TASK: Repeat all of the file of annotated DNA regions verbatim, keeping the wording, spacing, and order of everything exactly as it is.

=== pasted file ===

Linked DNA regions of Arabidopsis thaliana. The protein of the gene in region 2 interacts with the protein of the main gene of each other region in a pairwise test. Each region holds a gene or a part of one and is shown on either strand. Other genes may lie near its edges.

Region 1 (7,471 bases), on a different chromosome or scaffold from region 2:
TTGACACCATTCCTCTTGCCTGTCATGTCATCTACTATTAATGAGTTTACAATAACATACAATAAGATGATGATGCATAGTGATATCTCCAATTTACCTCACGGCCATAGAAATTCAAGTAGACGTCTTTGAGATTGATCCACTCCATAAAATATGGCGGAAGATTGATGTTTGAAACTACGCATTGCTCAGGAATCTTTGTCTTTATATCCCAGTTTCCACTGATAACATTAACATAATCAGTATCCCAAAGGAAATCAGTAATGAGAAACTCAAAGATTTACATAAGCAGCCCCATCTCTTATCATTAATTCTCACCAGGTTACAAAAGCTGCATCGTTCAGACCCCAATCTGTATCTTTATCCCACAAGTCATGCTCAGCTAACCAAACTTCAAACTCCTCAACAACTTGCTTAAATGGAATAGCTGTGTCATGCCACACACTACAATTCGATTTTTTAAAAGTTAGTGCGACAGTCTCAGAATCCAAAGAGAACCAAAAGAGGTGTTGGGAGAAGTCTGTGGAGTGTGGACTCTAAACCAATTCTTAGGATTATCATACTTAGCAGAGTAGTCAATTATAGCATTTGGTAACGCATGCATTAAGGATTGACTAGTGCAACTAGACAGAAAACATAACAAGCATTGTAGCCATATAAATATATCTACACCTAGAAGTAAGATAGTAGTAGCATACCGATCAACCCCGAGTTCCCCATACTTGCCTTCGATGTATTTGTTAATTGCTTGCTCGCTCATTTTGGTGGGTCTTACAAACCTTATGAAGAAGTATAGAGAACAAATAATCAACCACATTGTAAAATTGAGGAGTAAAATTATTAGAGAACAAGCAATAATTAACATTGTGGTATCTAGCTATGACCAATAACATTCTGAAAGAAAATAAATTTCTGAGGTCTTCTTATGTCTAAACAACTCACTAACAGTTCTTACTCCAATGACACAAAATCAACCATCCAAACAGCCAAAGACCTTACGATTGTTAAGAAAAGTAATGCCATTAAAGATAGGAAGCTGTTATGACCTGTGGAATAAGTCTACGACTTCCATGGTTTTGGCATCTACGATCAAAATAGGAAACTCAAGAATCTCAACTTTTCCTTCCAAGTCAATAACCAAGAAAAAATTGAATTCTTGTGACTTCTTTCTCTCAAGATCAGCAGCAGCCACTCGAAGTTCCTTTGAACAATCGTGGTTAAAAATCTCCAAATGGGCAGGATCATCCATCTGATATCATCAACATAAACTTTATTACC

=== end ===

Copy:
Linked DNA regions of Arabidopsis thaliana. The protein of the gene in region 2 interacts with the protein of the main gene of each other region in a pairwise test. Each region holds a gene or a part of one and is shown on either strand. Other genes may lie near its edges.

Region 1 (7,471 bases), on a different chromosome or scaffold from region 2:
TTGACACCATTCCTCTTGCCTGTCATGTCATCTACTATTAATGAGTTTACAATAACATACAATAAGATGATGATGCATAGTGATATCTCCAATTTACCTCACGGCCATAGAAATTCAAGTAGACGTCTTTGAGATTGATCCACTCCATAAAATATGGCGGAAGATTGATGTTTGAAACTACGCATTGCTCAGGAATCTTTGTCTTTATATCCCAGTTTCCACTGATAACATTAACATAATCAGTATCCCAAAGGAAATCAGTAATGAGAAACTCAAAGATTTACATAAGCAGCCCCATCTCTTATCATTAATTCTCACCAGGTTACAAAAGCTGCATCGTTCAGACCCCAATCTGTATCTTTATCCCACAAGTCATGCTCAGCTAACCAAACTTCAAACTCCTCAACAACTTGCTTAAATGGAATAGCTGTGTCATGCCACACACTACAATTCGATTTTTTAAAAGTTAGTGCGACAGTCTCAGAATCCAAAGAGAACCAAAAGAGGTGTTGGGAGAAGTCTGTGGAGTGTGGACTCTAAACCAATTCTTAGGATTATCATACTTAGCAGAGTAGTCAATTATAGCATTTGGTAACGCATGCATTAAGGATTGACTAGTGCAACTAGACAGAAAACATAACAAGCATTGTAGCCATATAAATATATCTACACCTAGAAGTAAGATAGTAGTAGCATACCGATCAACCCCGAGTTCCCCATACTTGCCTTCGATGTATTTGTTAATTGCTTGCTCGCTCATTTTGGTGGGTCTTACAAACCTTATGAAGAAGTATAGAGAACAAATAATCAACCACATTGTAAAATTGAGGAGTAAAATTATTAGAGAACAAGCAATAATTAACATTGTGGTATCTAGCTATGACCAATAACATTCTGAAAGAAAATAAATTTCTGAGGTCTTCTTATGTCTAAACAACTCACTAACAGTTCTTACTCCAATGACACAAAATCAACCATCCAAACAGCCAAAGACCTTACGATTGTTAAGAAAAGTAATGCCATTAAAGATAGGAAGCTGTTATGACCTGTGGAATAAGTCTACGACTTCCATGGTTTTGGCATCTACGATCAAAATAGGAAACTCAAGAATCTCAACTTTTCCTTCCAAGTCAATAACCAAGAAAAAATTGAATTCTTGTGACTTCTTTCTCTCAAGATCAGCAGCAGCCACTCGAAGTTCCTTTGAACAATCGTGGTTAAAAATCTCCAAATGGGCAGGATCATCCATCTGATATCATCAACATAAACTTTATTACC